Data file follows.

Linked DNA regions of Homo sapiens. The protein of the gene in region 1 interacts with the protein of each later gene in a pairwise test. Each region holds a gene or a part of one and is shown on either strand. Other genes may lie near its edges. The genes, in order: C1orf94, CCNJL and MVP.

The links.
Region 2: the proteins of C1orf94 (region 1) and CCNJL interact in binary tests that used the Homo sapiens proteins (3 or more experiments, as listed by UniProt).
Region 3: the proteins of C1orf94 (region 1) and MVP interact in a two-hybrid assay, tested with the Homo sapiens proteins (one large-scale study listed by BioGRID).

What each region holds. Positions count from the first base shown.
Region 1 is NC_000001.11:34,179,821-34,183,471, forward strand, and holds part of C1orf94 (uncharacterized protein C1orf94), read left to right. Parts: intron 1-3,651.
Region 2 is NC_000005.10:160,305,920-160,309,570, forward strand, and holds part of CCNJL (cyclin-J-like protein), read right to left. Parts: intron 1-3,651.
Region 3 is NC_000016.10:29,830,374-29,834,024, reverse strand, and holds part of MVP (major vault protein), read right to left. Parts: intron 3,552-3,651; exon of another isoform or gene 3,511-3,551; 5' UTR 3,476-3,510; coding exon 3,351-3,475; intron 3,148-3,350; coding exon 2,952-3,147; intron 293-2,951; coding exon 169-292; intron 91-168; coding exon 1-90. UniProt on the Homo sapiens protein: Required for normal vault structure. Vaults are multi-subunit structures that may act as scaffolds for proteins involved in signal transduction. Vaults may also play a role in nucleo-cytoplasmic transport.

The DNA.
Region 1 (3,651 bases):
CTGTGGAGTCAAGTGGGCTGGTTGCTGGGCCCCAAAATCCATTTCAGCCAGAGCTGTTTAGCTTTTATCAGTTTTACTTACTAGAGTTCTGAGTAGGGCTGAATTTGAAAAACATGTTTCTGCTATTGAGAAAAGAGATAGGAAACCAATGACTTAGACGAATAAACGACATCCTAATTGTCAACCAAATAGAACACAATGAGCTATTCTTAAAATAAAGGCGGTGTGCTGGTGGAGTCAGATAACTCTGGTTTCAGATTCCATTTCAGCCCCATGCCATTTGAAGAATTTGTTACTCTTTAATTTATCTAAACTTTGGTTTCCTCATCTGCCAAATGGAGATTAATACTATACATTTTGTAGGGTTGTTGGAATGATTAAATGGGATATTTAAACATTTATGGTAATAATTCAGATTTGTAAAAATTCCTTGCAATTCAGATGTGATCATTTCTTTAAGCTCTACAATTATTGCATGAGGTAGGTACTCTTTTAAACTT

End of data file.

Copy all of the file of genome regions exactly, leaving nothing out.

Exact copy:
Linked DNA regions of Homo sapiens. The protein of the gene in region 1 interacts with the protein of each later gene in a pairwise test. Each region holds a gene or a part of one and is shown on either strand. Other genes may lie near its edges. The genes, in order: C1orf94, CCNJL and MVP.

The links.
Region 2: the proteins of C1orf94 (region 1) and CCNJL interact in binary tests that used the Homo sapiens proteins (3 or more experiments, as listed by UniProt).
Region 3: the proteins of C1orf94 (region 1) and MVP interact in a two-hybrid assay, tested with the Homo sapiens proteins (one large-scale study listed by BioGRID).

What each region holds. Positions count from the first base shown.
Region 1 is NC_000001.11:34,179,821-34,183,471, forward strand, and holds part of C1orf94 (uncharacterized protein C1orf94), read left to right. Parts: intron 1-3,651.
Region 2 is NC_000005.10:160,305,920-160,309,570, forward strand, and holds part of CCNJL (cyclin-J-like protein), read right to left. Parts: intron 1-3,651.
Region 3 is NC_000016.10:29,830,374-29,834,024, reverse strand, and holds part of MVP (major vault protein), read right to left. Parts: intron 3,552-3,651; exon of another isoform or gene 3,511-3,551; 5' UTR 3,476-3,510; coding exon 3,351-3,475; intron 3,148-3,350; coding exon 2,952-3,147; intron 293-2,951; coding exon 169-292; intron 91-168; coding exon 1-90. UniProt on the Homo sapiens protein: Required for normal vault structure. Vaults are multi-subunit structures that may act as scaffolds for proteins involved in signal transduction. Vaults may also play a role in nucleo-cytoplasmic transport.

The DNA.
Region 1 (3,651 bases):
CTGTGGAGTCAAGTGGGCTGGTTGCTGGGCCCCAAAATCCATTTCAGCCAGAGCTGTTTAGCTTTTATCAGTTTTACTTACTAGAGTTCTGAGTAGGGCTGAATTTGAAAAACATGTTTCTGCTATTGAGAAAAGAGATAGGAAACCAATGACTTAGACGAATAAACGACATCCTAATTGTCAACCAAATAGAACACAATGAGCTATTCTTAAAATAAAGGCGGTGTGCTGGTGGAGTCAGATAACTCTGGTTTCAGATTCCATTTCAGCCCCATGCCATTTGAAGAATTTGTTACTCTTTAATTTATCTAAACTTTGGTTTCCTCATCTGCCAAATGGAGATTAATACTATACATTTTGTAGGGTTGTTGGAATGATTAAATGGGATATTTAAACATTTATGGTAATAATTCAGATTTGTAAAAATTCCTTGCAATTCAGATGTGATCATTTCTTTAAGCTCTACAATTATTGCATGAGGTAGGTACTCTTTTAAACTT